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Scientific Reports








The present study compared electroporation efficiency of bipolar and unipolar nanosecond electric field oscillations (NEFO). Bipolar NEFO was a damped sine wave with 140 ns first phase duration at 50% height; the peak amplitude of phases 2-4 decreased to 35%, 12%, and 7% of the first phase. This waveform was rectified to produce unipolar NEFO by cutting off phases 2 and 4. Membrane permeabilization was quantified in CHO and GH3 cells by uptake of a membrane integrity marker dye YO-PRO-1 (YP) and by the membrane conductance increase measured by patch clamp. For treatments with 1-20 unipolar NEFO, at 9.6-24 kV/cm, 10 Hz, the rate and amount of YP uptake were consistently 2-3-fold higher than after bipolar NEFO treatments, despite delivering less energy. However, the threshold amplitude was about 7 kV/cm for both NEFO waveforms. A single 14.4 kV/cm unipolar NEFO caused a 1.5-2 times greater increase in membrane conductance (p < 0.05) than bipolar NEFO, along with a longer and less frequent recovery. The lower efficiency of bipolar NEFO was preserved in Ca2+ free conditions and thus cannot be explained by the reversal of electrophoretic flows of Ca2+. Instead, the data indicate that the electric field polarity reversals reduced the pore yield.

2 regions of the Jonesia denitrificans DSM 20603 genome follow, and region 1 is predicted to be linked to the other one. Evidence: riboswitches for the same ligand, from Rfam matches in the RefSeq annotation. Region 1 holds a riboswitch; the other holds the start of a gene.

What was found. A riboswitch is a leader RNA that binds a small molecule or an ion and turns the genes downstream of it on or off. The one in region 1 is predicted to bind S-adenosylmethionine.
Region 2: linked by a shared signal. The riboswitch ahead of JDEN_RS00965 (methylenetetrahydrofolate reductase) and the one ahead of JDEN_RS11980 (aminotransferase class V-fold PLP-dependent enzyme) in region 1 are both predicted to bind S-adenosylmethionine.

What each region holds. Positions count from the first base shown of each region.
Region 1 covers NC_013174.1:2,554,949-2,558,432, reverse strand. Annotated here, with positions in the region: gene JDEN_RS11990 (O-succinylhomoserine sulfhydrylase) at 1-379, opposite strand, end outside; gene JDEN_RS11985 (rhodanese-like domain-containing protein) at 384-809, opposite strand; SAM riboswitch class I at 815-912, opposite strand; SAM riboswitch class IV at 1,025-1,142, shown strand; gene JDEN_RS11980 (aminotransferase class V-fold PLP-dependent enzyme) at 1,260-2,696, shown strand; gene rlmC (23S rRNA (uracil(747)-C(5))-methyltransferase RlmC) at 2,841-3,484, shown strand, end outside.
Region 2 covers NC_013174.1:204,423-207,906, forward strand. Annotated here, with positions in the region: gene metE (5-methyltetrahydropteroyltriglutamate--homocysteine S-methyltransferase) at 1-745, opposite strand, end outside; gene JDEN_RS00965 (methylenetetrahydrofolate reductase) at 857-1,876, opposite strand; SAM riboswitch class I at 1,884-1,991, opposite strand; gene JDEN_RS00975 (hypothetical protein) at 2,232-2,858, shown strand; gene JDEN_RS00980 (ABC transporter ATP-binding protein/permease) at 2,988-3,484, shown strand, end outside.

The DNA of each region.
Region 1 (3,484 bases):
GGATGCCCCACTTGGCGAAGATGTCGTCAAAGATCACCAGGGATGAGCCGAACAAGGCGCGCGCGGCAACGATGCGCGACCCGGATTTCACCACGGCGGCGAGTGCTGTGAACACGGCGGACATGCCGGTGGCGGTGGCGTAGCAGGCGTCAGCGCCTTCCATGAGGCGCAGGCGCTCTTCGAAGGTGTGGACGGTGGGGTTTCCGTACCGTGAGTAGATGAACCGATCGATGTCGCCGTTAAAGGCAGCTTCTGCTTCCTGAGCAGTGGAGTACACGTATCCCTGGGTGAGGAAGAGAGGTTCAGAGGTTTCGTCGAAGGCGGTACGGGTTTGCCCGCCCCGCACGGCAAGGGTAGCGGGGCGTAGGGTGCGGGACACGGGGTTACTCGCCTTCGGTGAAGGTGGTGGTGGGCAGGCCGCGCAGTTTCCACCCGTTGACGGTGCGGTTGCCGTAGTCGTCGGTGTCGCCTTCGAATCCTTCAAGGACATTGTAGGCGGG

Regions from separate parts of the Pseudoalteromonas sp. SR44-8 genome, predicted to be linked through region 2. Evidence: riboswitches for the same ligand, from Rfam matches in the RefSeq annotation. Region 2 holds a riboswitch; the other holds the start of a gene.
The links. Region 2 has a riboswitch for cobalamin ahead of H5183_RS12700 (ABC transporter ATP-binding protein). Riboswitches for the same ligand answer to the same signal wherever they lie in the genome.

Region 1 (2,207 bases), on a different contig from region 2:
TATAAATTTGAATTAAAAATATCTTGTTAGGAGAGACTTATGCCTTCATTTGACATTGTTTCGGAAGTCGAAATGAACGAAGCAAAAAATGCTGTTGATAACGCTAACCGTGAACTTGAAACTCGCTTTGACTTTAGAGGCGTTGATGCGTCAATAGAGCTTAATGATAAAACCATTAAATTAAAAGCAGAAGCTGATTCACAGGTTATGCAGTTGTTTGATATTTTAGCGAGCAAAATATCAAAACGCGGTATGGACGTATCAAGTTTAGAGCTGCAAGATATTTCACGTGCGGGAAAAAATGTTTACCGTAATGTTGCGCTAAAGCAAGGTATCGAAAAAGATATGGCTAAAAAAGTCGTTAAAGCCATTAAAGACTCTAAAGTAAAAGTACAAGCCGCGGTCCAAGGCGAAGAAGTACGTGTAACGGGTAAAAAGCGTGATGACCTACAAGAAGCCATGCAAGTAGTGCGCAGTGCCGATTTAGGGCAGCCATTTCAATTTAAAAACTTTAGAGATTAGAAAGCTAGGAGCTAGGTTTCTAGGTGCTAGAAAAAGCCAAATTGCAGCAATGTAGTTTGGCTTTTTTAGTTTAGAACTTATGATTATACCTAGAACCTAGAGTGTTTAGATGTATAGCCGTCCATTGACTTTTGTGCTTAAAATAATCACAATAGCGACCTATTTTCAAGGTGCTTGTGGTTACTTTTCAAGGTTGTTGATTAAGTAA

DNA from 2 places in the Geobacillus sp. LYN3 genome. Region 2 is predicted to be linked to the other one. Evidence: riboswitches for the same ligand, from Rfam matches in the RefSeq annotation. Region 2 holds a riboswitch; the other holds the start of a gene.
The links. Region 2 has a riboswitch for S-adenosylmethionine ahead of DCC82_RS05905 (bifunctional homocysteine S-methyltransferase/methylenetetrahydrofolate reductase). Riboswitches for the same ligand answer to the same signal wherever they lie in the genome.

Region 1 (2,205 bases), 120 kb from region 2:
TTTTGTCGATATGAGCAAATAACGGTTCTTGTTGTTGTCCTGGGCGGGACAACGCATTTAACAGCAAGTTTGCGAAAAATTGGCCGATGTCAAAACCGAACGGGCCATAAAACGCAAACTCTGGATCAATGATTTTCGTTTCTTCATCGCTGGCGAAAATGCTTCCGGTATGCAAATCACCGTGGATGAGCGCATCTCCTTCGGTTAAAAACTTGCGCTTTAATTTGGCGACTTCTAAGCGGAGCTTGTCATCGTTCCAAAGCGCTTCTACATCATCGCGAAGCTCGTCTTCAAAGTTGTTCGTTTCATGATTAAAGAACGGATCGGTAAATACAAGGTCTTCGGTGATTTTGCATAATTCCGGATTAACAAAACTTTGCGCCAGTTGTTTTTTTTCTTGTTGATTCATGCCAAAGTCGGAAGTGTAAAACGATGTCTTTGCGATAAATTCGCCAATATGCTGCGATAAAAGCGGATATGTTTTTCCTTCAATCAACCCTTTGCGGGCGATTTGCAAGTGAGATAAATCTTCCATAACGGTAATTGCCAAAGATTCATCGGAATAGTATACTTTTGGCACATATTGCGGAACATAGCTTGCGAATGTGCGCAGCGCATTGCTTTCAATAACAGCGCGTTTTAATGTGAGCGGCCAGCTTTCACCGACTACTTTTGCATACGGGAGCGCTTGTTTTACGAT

Original Publication Citation

Gianulis, E.C., Lee, J., Jiang, C.Q., Xiao, S., Ibey, B.L., & Pakhomov, A.G. (2015). Electroporation of mammalian cells by nanosecond electric field oscillations and its inhibition by the electric field reversal. Scientific Reports, 5, 1-10. doi: 10.1038/srep13818